Tuesday, June 04, 2019

The India School Project Invests in Education and the Well-Being of Children

In India, girls are married off early, parents are not aware of the importance of education, school standards are low, and children are forced to work to help their parents in earning a living.

The India School Project (TISP) is a non-denominational and politically neutral charitable association headquartered in Switzerland. It invests in the education and well-being of disadvantaged children and their mothers in rural, underdeveloped villages on an island in India. As it is self-funded and reliant on donations, the association members work on a voluntary basis.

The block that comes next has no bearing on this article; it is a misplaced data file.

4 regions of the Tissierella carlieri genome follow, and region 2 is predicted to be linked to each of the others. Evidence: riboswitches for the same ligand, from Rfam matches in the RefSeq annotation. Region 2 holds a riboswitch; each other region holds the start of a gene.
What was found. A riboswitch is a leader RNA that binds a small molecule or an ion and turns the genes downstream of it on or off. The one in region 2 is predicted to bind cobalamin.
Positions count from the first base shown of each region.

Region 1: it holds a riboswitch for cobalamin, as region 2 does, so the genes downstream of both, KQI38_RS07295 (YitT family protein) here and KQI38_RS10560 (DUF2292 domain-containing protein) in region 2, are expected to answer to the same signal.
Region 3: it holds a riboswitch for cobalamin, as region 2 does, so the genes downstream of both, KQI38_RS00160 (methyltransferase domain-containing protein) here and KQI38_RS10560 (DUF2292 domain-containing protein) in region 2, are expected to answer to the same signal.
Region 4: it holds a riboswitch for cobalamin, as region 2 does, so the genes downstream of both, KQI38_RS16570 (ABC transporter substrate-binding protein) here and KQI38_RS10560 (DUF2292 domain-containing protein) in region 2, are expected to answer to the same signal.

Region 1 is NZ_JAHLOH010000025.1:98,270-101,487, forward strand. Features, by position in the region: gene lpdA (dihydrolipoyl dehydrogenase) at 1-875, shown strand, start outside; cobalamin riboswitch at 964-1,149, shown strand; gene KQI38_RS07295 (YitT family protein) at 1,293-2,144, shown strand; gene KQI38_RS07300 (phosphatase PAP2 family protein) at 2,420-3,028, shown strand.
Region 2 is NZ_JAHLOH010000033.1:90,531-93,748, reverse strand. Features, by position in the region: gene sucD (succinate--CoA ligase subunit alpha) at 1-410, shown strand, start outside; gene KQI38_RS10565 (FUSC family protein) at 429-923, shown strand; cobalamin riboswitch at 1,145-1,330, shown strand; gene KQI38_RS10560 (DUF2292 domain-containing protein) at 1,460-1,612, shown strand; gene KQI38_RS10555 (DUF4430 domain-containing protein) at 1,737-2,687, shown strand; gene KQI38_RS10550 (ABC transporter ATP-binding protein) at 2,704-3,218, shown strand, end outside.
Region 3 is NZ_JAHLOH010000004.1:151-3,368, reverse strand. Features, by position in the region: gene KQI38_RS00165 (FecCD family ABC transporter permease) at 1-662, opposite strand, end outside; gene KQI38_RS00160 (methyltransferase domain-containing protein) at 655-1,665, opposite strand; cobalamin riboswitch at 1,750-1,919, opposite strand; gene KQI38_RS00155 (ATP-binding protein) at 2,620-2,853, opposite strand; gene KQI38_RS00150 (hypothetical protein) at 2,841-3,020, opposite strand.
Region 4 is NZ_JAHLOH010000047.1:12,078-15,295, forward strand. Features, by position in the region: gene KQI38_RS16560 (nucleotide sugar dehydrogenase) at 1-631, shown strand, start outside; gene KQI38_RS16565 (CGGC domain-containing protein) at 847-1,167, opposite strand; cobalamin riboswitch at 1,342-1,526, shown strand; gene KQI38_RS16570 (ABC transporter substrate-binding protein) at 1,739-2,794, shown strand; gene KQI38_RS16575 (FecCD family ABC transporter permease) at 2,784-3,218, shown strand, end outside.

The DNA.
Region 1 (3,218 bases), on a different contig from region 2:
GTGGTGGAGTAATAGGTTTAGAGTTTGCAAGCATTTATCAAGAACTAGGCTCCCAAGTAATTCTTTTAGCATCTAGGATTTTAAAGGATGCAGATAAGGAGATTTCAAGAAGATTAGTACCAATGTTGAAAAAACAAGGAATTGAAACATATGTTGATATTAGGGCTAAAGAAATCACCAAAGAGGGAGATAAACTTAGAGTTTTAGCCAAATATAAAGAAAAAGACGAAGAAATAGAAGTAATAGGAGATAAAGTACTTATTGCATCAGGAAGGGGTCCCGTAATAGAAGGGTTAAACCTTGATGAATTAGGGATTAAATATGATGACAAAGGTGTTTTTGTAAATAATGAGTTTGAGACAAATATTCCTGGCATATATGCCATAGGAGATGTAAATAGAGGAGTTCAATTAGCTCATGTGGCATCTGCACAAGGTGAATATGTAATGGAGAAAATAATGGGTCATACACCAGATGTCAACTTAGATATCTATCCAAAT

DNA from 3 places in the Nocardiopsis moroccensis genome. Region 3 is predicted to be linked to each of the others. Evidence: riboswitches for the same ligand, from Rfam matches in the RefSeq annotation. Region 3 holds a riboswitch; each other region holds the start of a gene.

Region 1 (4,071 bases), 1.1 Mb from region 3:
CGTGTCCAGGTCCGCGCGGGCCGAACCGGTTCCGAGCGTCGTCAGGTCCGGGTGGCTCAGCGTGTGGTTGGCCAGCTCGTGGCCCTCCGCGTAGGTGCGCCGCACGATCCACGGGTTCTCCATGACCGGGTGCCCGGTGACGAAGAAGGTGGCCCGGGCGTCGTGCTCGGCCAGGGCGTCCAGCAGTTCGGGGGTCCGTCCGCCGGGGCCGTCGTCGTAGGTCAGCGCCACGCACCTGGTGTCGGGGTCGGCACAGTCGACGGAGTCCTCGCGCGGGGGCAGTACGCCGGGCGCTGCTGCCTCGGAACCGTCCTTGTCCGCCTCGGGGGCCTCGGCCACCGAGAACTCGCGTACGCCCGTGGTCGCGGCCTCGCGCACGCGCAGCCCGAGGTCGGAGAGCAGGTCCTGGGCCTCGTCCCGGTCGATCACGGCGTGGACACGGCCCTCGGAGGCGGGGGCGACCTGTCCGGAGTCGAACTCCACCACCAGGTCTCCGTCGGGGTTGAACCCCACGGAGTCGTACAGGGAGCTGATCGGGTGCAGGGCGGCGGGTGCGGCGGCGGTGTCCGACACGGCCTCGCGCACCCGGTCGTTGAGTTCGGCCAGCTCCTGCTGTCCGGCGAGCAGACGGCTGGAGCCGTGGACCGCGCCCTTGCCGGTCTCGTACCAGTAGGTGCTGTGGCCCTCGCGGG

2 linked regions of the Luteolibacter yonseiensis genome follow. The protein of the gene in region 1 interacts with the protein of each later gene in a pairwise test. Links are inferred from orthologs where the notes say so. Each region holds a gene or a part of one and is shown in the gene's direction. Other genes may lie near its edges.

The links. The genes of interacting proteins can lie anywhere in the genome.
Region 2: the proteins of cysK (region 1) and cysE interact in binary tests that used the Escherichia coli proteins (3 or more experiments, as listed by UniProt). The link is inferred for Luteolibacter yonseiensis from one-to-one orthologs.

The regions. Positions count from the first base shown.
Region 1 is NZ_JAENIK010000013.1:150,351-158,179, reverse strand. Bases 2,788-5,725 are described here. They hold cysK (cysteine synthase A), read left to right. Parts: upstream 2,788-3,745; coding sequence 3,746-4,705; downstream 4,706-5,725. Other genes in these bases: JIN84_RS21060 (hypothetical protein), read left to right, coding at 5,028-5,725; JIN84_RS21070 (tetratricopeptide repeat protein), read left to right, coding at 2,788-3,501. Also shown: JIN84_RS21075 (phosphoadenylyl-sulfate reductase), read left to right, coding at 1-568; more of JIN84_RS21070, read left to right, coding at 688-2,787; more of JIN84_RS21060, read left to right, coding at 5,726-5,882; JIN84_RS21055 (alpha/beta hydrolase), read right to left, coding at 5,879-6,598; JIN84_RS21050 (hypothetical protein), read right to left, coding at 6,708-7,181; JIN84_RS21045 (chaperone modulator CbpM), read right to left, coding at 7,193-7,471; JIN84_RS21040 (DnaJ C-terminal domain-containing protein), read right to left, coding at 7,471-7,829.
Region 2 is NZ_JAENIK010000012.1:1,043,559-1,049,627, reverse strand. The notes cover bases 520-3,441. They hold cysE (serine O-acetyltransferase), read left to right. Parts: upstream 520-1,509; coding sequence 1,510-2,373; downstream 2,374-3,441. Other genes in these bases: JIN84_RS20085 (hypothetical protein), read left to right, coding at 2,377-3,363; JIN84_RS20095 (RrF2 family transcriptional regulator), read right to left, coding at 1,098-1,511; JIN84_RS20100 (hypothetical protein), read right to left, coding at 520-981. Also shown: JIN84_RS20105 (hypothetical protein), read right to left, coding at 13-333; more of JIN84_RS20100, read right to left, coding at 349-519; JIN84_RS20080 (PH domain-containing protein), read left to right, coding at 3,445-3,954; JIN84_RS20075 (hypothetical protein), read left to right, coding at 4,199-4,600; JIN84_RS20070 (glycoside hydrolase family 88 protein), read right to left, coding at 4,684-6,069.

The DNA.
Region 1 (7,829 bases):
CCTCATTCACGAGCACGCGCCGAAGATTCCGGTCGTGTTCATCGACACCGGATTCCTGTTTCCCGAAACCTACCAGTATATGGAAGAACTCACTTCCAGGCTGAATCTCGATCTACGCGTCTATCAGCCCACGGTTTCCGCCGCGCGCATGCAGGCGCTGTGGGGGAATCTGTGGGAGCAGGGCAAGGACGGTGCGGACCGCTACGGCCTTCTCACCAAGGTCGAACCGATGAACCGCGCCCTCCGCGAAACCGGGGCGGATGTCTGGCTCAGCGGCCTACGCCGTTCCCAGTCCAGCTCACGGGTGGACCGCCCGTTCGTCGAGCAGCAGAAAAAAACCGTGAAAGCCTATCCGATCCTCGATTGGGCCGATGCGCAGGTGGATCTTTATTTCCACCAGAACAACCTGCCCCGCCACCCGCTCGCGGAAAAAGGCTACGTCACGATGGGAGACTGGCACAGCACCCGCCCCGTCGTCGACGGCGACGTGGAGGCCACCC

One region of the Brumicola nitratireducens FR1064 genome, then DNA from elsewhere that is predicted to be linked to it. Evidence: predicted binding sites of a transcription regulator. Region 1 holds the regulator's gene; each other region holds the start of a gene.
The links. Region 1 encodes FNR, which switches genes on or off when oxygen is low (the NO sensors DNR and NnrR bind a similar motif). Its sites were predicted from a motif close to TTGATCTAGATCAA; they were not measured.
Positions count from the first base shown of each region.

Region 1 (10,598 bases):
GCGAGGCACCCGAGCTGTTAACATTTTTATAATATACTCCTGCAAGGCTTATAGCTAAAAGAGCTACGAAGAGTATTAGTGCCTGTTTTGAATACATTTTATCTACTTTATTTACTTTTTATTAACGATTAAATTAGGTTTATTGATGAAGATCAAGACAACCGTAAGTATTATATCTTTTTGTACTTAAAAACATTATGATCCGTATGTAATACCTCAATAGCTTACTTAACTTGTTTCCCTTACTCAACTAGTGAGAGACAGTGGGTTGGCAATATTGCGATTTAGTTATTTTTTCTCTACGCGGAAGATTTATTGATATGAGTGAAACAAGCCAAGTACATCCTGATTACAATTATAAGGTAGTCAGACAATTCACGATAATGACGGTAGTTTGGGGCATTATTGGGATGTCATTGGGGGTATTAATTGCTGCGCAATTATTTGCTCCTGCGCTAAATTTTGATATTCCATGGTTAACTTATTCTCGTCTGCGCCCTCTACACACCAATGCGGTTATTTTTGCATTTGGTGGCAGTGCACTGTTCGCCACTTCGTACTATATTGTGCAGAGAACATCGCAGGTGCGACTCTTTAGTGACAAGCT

At present 170 children, divided into six classes, are being educated at a primary school and an additional 150 students at their Education Support Program in a small village in India. The curriculum is based on a holistic approach, which stimulates the cognitive, social and emotional growth of the students. Apart from the main subjects of math, English and Bengali, extra-curricular subjects, such as dance, singing, sports and yoga are taught. Furthermore all students are served a daily warm meal. 

Sandra Gojkovic, founder and president of the association, states, "This has a positive effect on their performance and serves as motivation for regular class attendance."

The school was recognized by the state government and was listed in the official school directory last year. 

Circle of Poverty